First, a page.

Familiar theories about the unchanging, archaic nature of Russian rule have become even more entrenched during the Putin era. In Crossing Borders, Michael David-Fox lays out his alternative conception of the nature of Russian-Soviet modernity—one of the thorniest disputes in Russian Studies. In this talk, David-Fox argues that it is relevant to consider what struck contemporary observers as unusual and familiar when they looked across borders. In this context, he will discuss the 1930s visits to the USSR of both leftist and little-known fascist sympathizers of Stalinism.
Michael David-Fox is Professor in the School of Foreign Service and Department of History at Georgetown University. He is founding and executive editor of Kritika: Explorations in Russian and Eurasian History and received his higher degrees from Princeton and Yale. He is author or editor of 12 books, including Showcasing the Great Experiment: Cultural Diplomacy and Foreign Visitors to the Soviet Union, 1921-1941 (2012), which has been translated into Russian and Chinese.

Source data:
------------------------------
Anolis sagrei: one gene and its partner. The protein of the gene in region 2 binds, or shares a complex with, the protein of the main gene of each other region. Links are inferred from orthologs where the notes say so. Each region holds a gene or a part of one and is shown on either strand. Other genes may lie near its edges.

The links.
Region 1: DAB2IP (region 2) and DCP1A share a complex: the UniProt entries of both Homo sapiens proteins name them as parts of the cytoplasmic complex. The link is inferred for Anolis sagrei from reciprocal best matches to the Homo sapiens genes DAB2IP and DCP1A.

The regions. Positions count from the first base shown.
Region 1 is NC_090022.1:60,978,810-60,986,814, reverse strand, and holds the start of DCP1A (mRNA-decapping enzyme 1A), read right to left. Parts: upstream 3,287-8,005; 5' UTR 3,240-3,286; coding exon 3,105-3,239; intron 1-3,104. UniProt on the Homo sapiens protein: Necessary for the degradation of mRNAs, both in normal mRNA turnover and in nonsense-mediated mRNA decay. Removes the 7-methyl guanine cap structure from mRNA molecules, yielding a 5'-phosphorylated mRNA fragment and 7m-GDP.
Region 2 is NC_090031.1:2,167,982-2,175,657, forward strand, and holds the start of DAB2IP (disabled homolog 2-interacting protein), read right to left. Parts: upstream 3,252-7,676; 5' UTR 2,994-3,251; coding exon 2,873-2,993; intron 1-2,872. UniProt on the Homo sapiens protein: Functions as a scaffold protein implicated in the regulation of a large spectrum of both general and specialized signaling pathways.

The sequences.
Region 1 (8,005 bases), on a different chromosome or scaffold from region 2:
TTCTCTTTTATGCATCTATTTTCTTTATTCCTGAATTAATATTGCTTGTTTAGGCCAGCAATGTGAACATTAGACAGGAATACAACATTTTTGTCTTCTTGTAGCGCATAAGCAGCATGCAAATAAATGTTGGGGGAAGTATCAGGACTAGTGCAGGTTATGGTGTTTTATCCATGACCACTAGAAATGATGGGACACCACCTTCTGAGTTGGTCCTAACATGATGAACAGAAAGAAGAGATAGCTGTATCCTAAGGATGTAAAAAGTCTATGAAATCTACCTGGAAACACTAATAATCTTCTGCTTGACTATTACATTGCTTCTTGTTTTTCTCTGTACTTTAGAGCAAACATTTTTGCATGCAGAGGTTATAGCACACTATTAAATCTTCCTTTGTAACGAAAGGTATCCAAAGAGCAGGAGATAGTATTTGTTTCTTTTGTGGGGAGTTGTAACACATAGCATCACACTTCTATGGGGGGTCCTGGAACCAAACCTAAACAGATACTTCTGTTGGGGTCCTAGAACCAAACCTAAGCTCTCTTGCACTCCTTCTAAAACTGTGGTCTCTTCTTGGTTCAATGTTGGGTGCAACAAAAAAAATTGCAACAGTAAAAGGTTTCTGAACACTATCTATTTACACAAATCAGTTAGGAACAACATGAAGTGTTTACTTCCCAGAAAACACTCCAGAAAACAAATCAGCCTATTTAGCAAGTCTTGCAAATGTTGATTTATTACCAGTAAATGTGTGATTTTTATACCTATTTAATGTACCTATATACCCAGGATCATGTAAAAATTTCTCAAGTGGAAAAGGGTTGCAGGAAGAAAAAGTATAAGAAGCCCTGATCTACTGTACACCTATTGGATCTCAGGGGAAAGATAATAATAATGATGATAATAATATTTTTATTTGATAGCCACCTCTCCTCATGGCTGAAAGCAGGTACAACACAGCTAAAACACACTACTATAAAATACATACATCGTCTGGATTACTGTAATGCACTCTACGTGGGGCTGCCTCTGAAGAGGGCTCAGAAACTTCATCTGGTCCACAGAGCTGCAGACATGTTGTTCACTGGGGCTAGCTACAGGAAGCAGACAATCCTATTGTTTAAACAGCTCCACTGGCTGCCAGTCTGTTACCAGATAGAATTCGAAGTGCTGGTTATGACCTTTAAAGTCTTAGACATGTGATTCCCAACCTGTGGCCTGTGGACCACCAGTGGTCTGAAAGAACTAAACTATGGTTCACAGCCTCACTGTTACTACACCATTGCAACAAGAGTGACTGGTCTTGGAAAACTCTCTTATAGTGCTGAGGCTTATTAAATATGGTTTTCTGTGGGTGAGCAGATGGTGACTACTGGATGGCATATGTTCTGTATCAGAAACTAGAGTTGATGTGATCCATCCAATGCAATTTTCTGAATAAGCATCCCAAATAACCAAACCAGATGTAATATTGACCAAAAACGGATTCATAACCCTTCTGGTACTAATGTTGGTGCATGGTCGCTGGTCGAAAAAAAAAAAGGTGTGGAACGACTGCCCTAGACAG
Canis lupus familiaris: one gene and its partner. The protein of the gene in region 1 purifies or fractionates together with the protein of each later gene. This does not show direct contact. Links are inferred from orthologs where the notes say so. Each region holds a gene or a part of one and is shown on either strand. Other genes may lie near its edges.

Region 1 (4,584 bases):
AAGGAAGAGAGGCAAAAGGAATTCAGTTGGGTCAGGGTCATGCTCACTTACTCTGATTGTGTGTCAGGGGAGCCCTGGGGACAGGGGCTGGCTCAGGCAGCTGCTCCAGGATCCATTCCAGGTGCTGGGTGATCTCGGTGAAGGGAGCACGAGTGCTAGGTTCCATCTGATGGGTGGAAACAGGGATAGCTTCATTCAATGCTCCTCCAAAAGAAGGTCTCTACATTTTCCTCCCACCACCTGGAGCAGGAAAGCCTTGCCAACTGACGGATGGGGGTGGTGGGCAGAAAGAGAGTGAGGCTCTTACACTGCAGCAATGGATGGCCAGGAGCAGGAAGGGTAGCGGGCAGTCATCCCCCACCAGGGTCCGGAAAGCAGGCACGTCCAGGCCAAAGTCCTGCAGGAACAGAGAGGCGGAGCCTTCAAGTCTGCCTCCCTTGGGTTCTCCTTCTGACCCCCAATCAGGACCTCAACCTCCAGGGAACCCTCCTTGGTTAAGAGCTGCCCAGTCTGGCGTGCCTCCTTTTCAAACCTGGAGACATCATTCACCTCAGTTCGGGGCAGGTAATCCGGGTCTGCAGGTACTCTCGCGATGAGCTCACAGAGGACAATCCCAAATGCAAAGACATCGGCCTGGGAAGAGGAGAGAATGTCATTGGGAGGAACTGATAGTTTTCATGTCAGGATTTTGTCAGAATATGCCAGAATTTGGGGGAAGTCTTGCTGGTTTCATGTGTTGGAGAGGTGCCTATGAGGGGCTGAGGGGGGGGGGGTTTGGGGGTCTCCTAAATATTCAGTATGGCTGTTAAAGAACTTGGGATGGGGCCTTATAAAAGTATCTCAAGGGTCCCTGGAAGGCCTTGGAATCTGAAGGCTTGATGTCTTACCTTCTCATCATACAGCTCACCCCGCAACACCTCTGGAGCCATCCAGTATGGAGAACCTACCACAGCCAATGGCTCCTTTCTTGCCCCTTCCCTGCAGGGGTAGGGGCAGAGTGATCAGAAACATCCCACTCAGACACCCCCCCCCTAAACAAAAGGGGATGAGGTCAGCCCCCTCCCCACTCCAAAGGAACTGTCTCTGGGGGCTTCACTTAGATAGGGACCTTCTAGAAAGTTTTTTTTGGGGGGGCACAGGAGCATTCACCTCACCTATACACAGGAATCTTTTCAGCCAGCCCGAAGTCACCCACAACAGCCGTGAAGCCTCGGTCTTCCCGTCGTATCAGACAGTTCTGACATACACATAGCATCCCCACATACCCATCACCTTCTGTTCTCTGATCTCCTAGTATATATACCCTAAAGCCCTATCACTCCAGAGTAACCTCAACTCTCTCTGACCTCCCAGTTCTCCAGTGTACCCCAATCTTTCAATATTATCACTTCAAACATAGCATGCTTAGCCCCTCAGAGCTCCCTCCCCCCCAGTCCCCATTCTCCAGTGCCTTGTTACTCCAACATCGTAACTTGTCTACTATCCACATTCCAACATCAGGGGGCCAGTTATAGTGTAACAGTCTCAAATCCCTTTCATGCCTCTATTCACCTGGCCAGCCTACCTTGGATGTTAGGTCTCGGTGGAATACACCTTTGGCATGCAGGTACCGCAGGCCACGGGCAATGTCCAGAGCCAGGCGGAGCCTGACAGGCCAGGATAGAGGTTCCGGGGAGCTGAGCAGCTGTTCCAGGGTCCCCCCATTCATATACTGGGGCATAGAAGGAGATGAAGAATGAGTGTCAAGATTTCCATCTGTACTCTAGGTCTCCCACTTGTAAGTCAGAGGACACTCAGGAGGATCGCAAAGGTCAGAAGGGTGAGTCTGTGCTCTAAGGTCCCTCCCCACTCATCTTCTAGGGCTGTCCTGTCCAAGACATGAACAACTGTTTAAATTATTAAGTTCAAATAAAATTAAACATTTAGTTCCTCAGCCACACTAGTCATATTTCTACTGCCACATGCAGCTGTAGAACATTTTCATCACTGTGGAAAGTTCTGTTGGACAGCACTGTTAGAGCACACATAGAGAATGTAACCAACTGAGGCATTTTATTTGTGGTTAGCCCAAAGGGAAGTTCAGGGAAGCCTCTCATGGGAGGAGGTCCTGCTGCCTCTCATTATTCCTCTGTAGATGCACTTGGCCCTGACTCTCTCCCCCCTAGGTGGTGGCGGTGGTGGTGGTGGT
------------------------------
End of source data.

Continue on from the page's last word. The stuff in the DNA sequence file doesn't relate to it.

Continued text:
The seminar meets at 4:00 p.m. at the Woodrow Wilson Center, 6th Floor Moynihan Board Room, Ronald Reagan Building, Federal Triangle Metro Stop.
The seminar is sponsored jointly by the National History Center of the American Historical Association and the Wilson Center. It meets weekly during the academic year. See www.nationalhistorycenter.org for the schedule, speakers, topics, and dates as well as webcasts and podcasts. The seminar thanks the Society for Historians of American Foreign Relations and the George Washington University History Department for their support. Reservations requested because of limited seating.